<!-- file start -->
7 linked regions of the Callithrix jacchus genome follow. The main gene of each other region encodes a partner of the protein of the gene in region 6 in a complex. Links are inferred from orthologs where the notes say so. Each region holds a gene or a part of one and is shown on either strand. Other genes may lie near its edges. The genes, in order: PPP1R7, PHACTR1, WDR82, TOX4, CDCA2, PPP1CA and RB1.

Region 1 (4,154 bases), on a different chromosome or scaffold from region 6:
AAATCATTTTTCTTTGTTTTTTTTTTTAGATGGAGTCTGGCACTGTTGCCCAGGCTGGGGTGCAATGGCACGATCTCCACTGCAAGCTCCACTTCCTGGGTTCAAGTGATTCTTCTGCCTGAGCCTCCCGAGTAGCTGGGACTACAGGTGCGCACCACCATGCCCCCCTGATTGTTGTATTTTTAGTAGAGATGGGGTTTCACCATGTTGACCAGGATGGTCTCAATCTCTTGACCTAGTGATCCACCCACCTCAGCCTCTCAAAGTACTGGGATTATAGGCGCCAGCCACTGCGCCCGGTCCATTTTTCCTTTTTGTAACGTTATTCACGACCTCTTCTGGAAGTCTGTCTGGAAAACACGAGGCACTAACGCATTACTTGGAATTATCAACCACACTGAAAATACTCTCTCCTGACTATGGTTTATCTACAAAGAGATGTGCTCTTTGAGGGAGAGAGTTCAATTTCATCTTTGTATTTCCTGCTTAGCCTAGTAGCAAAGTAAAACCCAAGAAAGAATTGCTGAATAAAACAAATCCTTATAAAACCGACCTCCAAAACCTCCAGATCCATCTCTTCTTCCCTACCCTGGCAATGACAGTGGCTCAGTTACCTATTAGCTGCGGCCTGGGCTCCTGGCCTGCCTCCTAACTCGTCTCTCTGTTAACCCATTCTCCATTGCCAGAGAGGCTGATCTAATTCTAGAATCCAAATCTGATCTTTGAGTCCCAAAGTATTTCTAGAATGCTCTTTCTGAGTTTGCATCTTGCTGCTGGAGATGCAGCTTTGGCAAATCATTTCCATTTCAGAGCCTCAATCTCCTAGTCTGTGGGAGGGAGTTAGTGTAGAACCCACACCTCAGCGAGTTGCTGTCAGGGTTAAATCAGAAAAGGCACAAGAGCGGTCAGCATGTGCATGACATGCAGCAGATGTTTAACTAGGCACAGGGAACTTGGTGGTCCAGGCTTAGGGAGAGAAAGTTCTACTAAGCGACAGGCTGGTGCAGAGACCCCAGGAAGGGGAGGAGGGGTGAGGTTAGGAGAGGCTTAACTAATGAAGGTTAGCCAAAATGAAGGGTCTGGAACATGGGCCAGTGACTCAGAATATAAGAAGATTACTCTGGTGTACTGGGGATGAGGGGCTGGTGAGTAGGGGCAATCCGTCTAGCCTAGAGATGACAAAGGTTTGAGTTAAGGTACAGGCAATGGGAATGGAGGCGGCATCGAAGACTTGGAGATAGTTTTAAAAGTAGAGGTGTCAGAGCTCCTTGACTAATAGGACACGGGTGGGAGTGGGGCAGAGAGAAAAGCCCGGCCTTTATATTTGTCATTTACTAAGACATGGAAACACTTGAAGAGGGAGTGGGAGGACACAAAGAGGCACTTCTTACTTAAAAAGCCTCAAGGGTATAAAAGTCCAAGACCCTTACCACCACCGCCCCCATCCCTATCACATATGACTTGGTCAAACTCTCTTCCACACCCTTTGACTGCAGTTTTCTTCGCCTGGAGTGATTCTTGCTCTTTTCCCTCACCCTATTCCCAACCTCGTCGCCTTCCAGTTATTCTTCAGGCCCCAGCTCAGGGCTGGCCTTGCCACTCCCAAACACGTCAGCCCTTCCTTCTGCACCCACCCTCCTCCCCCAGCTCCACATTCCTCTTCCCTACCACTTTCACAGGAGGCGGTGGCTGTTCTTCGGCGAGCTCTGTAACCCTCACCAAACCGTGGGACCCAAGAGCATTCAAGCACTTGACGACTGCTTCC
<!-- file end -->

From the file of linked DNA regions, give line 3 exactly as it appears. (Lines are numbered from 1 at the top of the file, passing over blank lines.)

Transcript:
AAATCATTTTTCTTTGTTTTTTTTTTTAGATGGAGTCTGGCACTGTTGCCCAGGCTGGGGTGCAATGGCACGATCTCCACTGCAAGCTCCACTTCCTGGGTTCAAGTGATTCTTCTGCCTGAGCCTCCCGAGTAGCTGGGACTACAGGTGCGCACCACCATGCCCCCCTGATTGTTGTATTTTTAGTAGAGATGGGGTTTCACCATGTTGACCAGGATGGTCTCAATCTCTTGACCTAGTGATCCACCCACCTCAGCCTCTCAAAGTACTGGGATTATAGGCGCCAGCCACTGCGCCCGGTCCATTTTTCCTTTTTGTAACGTTATTCACGACCTCTTCTGGAAGTCTGTCTGGAAAACACGAGGCACTAACGCATTACTTGGAATTATCAACCACACTGAAAATACTCTCTCCTGACTATGGTTTATCTACAAAGAGATGTGCTCTTTGAGGGAGAGAGTTCAATTTCATCTTTGTATTTCCTGCTTAGCCTAGTAGCAAAGTAAAACCCAAGAAAGAATTGCTGAATAAAACAAATCCTTATAAAACCGACCTCCAAAACCTCCAGATCCATCTCTTCTTCCCTACCCTGGCAATGACAGTGGCTCAGTTACCTATTAGCTGCGGCCTGGGCTCCTGGCCTGCCTCCTAACTCGTCTCTCTGTTAACCCATTCTCCATTGCCAGAGAGGCTGATCTAATTCTAGAATCCAAATCTGATCTTTGAGTCCCAAAGTATTTCTAGAATGCTCTTTCTGAGTTTGCATCTTGCTGCTGGAGATGCAGCTTTGGCAAATCATTTCCATTTCAGAGCCTCAATCTCCTAGTCTGTGGGAGGGAGTTAGTGTAGAACCCACACCTCAGCGAGTTGCTGTCAGGGTTAAATCAGAAAAGGCACAAGAGCGGTCAGCATGTGCATGACATGCAGCAGATGTTTAACTAGGCACAGGGAACTTGGTGGTCCAGGCTTAGGGAGAGAAAGTTCTACTAAGCGACAGGCTGGTGCAGAGACCCCAGGAAGGGGAGGAGGGGTGAGGTTAGGAGAGGCTTAACTAATGAAGGTTAGCCAAAATGAAGGGTCTGGAACATGGGCCAGTGACTCAGAATATAAGAAGATTACTCTGGTGTACTGGGGATGAGGGGCTGGTGAGTAGGGGCAATCCGTCTAGCCTAGAGATGACAAAGGTTTGAGTTAAGGTACAGGCAATGGGAATGGAGGCGGCATCGAAGACTTGGAGATAGTTTTAAAAGTAGAGGTGTCAGAGCTCCTTGACTAATAGGACACGGGTGGGAGTGGGGCAGAGAGAAAAGCCCGGCCTTTATATTTGTCATTTACTAAGACATGGAAACACTTGAAGAGGGAGTGGGAGGACACAAAGAGGCACTTCTTACTTAAAAAGCCTCAAGGGTATAAAAGTCCAAGACCCTTACCACCACCGCCCCCATCCCTATCACATATGACTTGGTCAAACTCTCTTCCACACCCTTTGACTGCAGTTTTCTTCGCCTGGAGTGATTCTTGCTCTTTTCCCTCACCCTATTCCCAACCTCGTCGCCTTCCAGTTATTCTTCAGGCCCCAGCTCAGGGCTGGCCTTGCCACTCCCAAACACGTCAGCCCTTCCTTCTGCACCCACCCTCCTCCCCCAGCTCCACATTCCTCTTCCCTACCACTTTCACAGGAGGCGGTGGCTGTTCTTCGGCGAGCTCTGTAACCCTCACCAAACCGTGGGACCCAAGAGCATTCAAGCACTTGACGACTGCTTCC